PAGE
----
An Agilent 1260 Rapid Resolution liquid chromatography (LC) system coupled to an Agilent 6470 series QQQ mass spectrometer (MS/MS) was used to analyze the neurotransmitters. (Agilent Technologies, Santa Clara, CA). A Waters T3 2.1 mm × 150 mm, 3.0 µm column was used for LC separation (Water Corp, Milford, MA). The buffers were A) water +0.1% formic acid and B) acetonitrile +0.1% formic acid. The linear LC gradient was as follows: time 0 min, 0% B; time 3 min, 0% B; time 10 min, 11% B; time 14 min, 70% B; time 15 min, 0% B; time 20 min, 0% B. The flow rate was 0.3 ml/min. Multiple reaction monitoring was used for MS analysis. Data were acquired in positive/negative electrospray ionization (ESI) modes. The jet stream ESI interface had a gas temperature of 325°C, gas flow rate of 8 L/min, nebulizer pressure of 40 psi, sheath gas temperature of 250°C, sheath gas flow rate of 7 L/min, capillary voltage of 4000 V in positive mode, and nozzle voltage of 1500 V, capillary voltage of 3000 V in negative mode, and nozzle voltage of 500 V. The ΔEMV voltage was 400 V. Agilent Masshunter Quantitative analysis software was used for data analysis (version 8.0).

Data integration

Data were combined to optimize integration for multi-variate dataset which including some missing data points (e.g. no urine samples for HM5, some urine samples are missing for HM4 due to shipping errors and wearables data are missing for some time periods due to device malfunctions or participant errors). To overcome the experimental errors and limitations, data from multiple stress indicators are aggregated to capture the likelihood of stress for a given timepoint in these HI-SEAS missions based on all data available, which are normalized before combining to overall percentage of stress indicators. This percentage of indicators that are in 1: “stressed” state vs. 0: “not stressed” state represents the likelihood of stress for the crew at that point in time. Given that existing theories have focused on 3–4 phase models over long durations, data were analyzed at the level of weekly (if daily or weekly data available) or monthly time points (if only have data points biweekly or monthly data available) in order to enable aggregation and comparison of the phases of the mission (e.g. thirds or quarters). To ensure equal weighting of each type of data, this aggregation first was performed at the level of each data stream to the final timescale, e.g. daily heart rate 1 vs. 0 states were averaged for each week then compared with weekly stress survey results.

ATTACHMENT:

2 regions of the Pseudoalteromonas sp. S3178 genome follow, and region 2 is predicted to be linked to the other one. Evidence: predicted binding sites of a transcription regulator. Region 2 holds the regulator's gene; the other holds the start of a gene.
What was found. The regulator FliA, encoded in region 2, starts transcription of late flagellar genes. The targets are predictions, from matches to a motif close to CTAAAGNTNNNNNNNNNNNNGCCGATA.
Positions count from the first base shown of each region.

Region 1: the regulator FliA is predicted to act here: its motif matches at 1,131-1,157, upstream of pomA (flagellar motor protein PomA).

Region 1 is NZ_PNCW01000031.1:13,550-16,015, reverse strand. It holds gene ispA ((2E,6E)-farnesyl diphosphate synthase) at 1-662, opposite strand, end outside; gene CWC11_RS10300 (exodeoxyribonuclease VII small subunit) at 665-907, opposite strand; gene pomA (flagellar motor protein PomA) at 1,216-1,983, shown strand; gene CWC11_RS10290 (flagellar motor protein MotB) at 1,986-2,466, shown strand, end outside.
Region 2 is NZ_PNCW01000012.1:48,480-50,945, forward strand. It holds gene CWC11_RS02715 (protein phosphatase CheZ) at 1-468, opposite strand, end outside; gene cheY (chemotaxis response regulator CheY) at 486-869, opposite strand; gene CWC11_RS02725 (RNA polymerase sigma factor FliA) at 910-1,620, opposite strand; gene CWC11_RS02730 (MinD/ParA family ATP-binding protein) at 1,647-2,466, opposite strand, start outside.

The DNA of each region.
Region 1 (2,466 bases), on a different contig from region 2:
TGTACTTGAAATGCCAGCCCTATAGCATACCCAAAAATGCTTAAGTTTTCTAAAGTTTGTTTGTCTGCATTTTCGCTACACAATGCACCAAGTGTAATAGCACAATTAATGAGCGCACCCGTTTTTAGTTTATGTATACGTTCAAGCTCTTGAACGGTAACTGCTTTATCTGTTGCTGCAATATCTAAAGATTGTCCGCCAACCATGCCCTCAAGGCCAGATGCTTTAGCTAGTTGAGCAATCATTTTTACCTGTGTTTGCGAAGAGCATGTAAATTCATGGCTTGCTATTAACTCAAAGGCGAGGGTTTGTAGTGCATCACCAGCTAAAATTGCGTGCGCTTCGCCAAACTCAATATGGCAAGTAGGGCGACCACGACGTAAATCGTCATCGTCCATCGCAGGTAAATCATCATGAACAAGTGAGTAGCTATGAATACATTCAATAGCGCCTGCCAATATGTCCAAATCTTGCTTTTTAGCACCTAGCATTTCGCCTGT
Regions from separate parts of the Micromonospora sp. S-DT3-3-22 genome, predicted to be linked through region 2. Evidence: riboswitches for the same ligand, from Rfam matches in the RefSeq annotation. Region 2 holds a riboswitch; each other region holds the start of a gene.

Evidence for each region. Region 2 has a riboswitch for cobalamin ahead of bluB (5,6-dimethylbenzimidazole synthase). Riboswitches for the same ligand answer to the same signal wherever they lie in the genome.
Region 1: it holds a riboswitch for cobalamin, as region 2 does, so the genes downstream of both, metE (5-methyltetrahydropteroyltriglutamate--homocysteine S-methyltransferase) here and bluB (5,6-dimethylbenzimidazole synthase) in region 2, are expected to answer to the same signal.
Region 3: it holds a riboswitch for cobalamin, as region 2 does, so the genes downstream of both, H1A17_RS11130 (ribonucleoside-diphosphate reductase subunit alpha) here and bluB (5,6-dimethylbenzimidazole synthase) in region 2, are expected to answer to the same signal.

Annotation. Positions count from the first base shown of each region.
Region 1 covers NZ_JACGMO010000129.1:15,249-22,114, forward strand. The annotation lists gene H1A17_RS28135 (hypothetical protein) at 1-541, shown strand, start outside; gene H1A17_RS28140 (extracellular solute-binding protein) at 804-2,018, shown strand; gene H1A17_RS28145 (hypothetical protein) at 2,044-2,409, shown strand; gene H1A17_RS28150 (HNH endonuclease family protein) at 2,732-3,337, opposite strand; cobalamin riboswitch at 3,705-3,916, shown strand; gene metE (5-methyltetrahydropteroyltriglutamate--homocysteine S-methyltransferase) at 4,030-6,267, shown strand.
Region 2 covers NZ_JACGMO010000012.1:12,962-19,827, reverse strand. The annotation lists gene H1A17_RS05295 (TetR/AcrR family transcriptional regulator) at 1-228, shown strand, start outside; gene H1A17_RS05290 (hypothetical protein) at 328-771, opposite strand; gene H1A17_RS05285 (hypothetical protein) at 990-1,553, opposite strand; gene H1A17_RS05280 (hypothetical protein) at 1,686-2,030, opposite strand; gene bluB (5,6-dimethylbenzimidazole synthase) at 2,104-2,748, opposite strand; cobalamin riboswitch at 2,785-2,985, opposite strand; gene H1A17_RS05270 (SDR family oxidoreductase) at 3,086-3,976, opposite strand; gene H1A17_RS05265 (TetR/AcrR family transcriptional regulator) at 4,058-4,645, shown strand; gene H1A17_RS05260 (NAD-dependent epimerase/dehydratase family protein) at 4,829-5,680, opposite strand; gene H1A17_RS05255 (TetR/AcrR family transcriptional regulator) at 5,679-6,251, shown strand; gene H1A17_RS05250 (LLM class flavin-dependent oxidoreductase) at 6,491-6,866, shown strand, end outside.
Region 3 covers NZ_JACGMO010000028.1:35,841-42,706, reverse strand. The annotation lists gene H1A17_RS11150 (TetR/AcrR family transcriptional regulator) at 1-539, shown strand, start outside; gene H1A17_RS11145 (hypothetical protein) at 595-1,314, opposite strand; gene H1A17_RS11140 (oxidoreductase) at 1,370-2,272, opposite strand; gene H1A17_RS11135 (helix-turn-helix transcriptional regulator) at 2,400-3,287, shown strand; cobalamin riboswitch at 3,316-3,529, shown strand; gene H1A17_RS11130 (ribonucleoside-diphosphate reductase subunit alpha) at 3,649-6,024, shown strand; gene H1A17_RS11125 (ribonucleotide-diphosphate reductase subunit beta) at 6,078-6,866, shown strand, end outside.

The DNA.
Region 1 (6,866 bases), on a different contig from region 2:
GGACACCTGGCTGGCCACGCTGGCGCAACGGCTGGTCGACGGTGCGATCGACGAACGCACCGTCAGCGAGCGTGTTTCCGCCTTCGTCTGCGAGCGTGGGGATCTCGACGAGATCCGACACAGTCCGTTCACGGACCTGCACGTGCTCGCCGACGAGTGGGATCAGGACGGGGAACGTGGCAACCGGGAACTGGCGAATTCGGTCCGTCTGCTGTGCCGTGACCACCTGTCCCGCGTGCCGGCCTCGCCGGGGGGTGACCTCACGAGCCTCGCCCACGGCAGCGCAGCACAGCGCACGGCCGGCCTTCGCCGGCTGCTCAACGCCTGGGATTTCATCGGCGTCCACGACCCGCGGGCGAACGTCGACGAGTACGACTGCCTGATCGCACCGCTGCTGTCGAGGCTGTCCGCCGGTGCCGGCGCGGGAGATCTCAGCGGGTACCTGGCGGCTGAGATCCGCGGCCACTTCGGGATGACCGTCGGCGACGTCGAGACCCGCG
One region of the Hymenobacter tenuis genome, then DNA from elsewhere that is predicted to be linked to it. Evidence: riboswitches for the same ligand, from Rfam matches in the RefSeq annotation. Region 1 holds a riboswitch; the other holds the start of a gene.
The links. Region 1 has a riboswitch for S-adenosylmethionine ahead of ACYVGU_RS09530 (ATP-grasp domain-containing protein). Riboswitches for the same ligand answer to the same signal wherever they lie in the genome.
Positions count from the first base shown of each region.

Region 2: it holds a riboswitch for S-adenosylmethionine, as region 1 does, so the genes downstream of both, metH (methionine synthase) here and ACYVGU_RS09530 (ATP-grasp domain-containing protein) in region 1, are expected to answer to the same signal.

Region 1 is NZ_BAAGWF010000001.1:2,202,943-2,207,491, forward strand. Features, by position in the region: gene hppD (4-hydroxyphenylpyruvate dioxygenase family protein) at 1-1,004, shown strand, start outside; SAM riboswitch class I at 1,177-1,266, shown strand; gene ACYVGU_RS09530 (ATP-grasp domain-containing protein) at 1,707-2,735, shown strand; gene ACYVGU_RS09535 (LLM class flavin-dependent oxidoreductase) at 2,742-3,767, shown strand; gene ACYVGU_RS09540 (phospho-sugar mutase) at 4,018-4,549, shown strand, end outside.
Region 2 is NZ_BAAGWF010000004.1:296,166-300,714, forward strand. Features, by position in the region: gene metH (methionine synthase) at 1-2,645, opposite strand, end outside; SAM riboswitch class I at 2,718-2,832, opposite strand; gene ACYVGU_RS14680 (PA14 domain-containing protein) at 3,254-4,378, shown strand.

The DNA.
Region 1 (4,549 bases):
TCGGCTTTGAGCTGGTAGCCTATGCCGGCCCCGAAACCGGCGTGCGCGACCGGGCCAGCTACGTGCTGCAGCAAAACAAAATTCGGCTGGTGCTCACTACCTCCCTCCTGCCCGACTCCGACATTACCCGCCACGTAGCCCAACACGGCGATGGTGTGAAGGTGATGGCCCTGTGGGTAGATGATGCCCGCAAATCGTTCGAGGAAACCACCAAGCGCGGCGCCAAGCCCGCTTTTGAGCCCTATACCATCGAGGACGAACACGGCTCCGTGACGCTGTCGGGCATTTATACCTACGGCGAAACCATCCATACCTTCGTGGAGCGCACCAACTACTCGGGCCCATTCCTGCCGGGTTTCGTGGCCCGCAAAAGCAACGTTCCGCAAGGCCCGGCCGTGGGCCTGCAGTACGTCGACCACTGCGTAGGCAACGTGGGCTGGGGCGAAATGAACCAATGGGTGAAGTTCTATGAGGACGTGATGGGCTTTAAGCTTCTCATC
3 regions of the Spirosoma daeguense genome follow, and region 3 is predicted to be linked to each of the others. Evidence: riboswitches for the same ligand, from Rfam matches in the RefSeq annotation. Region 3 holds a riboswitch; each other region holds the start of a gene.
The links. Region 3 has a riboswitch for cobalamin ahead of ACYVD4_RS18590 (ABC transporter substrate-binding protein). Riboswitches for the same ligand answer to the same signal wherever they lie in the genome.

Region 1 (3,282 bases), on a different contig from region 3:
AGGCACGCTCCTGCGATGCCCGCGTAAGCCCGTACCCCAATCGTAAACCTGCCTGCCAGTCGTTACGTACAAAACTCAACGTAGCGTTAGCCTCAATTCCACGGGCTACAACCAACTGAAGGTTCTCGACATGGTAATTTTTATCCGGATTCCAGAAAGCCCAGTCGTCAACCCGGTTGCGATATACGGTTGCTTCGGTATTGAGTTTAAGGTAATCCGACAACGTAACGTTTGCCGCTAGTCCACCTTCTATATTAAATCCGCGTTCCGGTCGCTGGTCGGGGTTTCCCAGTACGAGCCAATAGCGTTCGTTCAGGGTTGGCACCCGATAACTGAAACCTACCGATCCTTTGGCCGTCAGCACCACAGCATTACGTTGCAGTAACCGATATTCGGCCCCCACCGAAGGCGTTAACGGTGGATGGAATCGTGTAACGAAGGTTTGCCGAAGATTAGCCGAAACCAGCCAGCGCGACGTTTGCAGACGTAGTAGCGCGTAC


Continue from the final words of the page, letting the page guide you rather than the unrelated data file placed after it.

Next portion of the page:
Here, a novel approach to data normalization (called “cVar normalization”) is presented. It is a modified min-max scaling with the coefficient of variation (cVar) as a weighting factor for each data stream. As an example for Participant A, stress hormones and metabolites were plotted raw, with a log-transformation, with standard normalization, and with cVar- normalization in Figure 1. With the intended goal of peak detection, or identifying timepoints with significantly higher stress values, it is immediately clear that the min-max scaling approach is non-specific, creating significant peaks in every data stream. Log-transformation performed a scaling of the data that enables comparison; however, the cVar-normalization found specific peaks of interest that log-transformation did not, namely hair cortisol levels in April. In cross-referencing self-reporting questionnaire data, April was perceived as the most stressful month of the mission for Participant A; therefore, this supports that cVar-normalization identified a valid increase to a peak value in stress.


FIGURE 1. Comparing data normalization methods: (A) raw absolute values of data, (B) log normalized, (C) min-max scaling, (D) cVar normalization.

Normalization enables data integration for multivariate, longitudinal data streams of varying magnitude and distribution. As shown in Eq. 1, min-max scaling adjusts data to a range from 0 to 1, but then data are being scaled to 95% of the minimum, such that normalized data will approach zero but not equal zero (to avoid errors if normalized data streams are divided). After data are normalized to a range that is nearly 0 to 1, then each data stream is weighted by its coefficient of variation (cVar). Recall that cVar is the standard deviation divided by the average of the data stream. With the intended goal of identifying time points with significantly higher stress values, this approach is normalizing the magnitude of the data while also weighting by cVar to appropriately scale the variation in each data stream. For example, if a data stream has low variation of less than 1% difference between min and max value, then it is a misrepresentation to have these data normalized from nearly 0 to 1 alongside values that had 50% difference between min and max value (but also get represented as a spread between nearly 0 to 1); thus, cVar weighting enables proportionate representation of variation, such that values need not span the entire 0 to 1 range if there is low variation, and conversely, values can extend beyond 1 for the case of extreme variations.


Identifying and labeling as stress indicators is achieved by k-means clustering for maximizing the difference between the mean values in the group of data that is classified as “stress indicator” for each individual and data stream. Using Matlab k-means function, clustering was performed to identify stress indicators in each of the normalized data streams to identify and label stress indicators at various measured time points of D(t,p,m) for each participant p and measure m. First each data stream for each participant was grouped into 2 or 3 clusters, depending on total number of data points, specifically for daily or weekly datasets then enough n for 3 clusters (and only 2 clusters for monthly datasets). In the case of 2 clusters, then one group was the “high value” and the other the “low value,” but for the case of 3 clusters, then there’s an additional “mid value” group. To map to the final labeling of data with binary stress indicator (1: stressed, 0: not stressed), subject matter expertise about the data stream, such as how the behavior (e.g. sleep) or metabolite (e.g. normetanephrine) is up or down regulated during physiological stress responses, is required to determine if high values or low values indicate stress, as shown in Table 3.